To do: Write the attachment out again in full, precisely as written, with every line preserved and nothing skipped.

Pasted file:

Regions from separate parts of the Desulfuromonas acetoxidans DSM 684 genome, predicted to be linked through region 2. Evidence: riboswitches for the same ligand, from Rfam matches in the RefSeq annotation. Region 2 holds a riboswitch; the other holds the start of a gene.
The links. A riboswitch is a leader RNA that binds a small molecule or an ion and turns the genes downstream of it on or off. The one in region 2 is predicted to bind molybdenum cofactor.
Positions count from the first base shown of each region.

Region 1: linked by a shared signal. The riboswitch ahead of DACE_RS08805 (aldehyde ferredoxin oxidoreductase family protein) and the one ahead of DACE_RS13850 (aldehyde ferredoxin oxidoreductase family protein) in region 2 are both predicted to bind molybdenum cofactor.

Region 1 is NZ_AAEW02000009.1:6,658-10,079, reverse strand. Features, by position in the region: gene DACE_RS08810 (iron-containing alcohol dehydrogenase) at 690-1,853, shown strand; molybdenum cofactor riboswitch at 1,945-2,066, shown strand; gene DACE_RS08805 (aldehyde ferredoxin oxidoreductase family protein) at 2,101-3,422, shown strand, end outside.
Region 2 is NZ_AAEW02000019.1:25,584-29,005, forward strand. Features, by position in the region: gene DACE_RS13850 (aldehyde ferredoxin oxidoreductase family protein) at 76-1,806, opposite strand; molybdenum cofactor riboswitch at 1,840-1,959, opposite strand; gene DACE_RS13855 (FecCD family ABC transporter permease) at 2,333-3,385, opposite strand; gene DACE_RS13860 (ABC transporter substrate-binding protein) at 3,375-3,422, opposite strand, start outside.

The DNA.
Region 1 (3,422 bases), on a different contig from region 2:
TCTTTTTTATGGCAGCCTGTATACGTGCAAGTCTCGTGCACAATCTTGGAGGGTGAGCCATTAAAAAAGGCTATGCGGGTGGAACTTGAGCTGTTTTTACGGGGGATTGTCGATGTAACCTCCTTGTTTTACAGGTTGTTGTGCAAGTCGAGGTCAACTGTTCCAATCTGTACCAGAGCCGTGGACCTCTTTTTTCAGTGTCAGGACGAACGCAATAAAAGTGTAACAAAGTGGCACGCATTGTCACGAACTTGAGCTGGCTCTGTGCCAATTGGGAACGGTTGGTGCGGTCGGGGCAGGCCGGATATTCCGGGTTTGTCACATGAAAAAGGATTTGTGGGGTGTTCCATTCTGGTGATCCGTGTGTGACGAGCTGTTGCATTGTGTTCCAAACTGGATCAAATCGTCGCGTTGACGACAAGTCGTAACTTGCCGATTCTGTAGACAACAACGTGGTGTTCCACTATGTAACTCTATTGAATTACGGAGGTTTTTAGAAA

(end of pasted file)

Regions from separate parts of the Desulfuromonas acetoxidans DSM 684 genome, predicted to be linked through region 2. Evidence: riboswitches for the same ligand, from Rfam matches in the RefSeq annotation. Region 2 holds a riboswitch; the other holds the start of a gene.
The links. A riboswitch is a leader RNA that binds a small molecule or an ion and turns the genes downstream of it on or off. The one in region 2 is predicted to bind molybdenum cofactor.
Positions count from the first base shown of each region.

Region 1: linked by a shared signal. The riboswitch ahead of DACE_RS08805 (aldehyde ferredoxin oxidoreductase family protein) and the one ahead of DACE_RS13850 (aldehyde ferredoxin oxidoreductase family protein) in region 2 are both predicted to bind molybdenum cofactor.

Region 1 is NZ_AAEW02000009.1:6,658-10,079, reverse strand. Features, by position in the region: gene DACE_RS08810 (iron-containing alcohol dehydrogenase) at 690-1,853, shown strand; molybdenum cofactor riboswitch at 1,945-2,066, shown strand; gene DACE_RS08805 (aldehyde ferredoxin oxidoreductase family protein) at 2,101-3,422, shown strand, end outside.
Region 2 is NZ_AAEW02000019.1:25,584-29,005, forward strand. Features, by position in the region: gene DACE_RS13850 (aldehyde ferredoxin oxidoreductase family protein) at 76-1,806, opposite strand; molybdenum cofactor riboswitch at 1,840-1,959, opposite strand; gene DACE_RS13855 (FecCD family ABC transporter permease) at 2,333-3,385, opposite strand; gene DACE_RS13860 (ABC transporter substrate-binding protein) at 3,375-3,422, opposite strand, start outside.

The DNA.
Region 1 (3,422 bases), on a different contig from region 2:
TCTTTTTTATGGCAGCCTGTATACGTGCAAGTCTCGTGCACAATCTTGGAGGGTGAGCCATTAAAAAAGGCTATGCGGGTGGAACTTGAGCTGTTTTTACGGGGGATTGTCGATGTAACCTCCTTGTTTTACAGGTTGTTGTGCAAGTCGAGGTCAACTGTTCCAATCTGTACCAGAGCCGTGGACCTCTTTTTTCAGTGTCAGGACGAACGCAATAAAAGTGTAACAAAGTGGCACGCATTGTCACGAACTTGAGCTGGCTCTGTGCCAATTGGGAACGGTTGGTGCGGTCGGGGCAGGCCGGATATTCCGGGTTTGTCACATGAAAAAGGATTTGTGGGGTGTTCCATTCTGGTGATCCGTGTGTGACGAGCTGTTGCATTGTGTTCCAAACTGGATCAAATCGTCGCGTTGACGACAAGTCGTAACTTGCCGATTCTGTAGACAACAACGTGGTGTTCCACTATGTAACTCTATTGAATTACGGAGGTTTTTAGAAA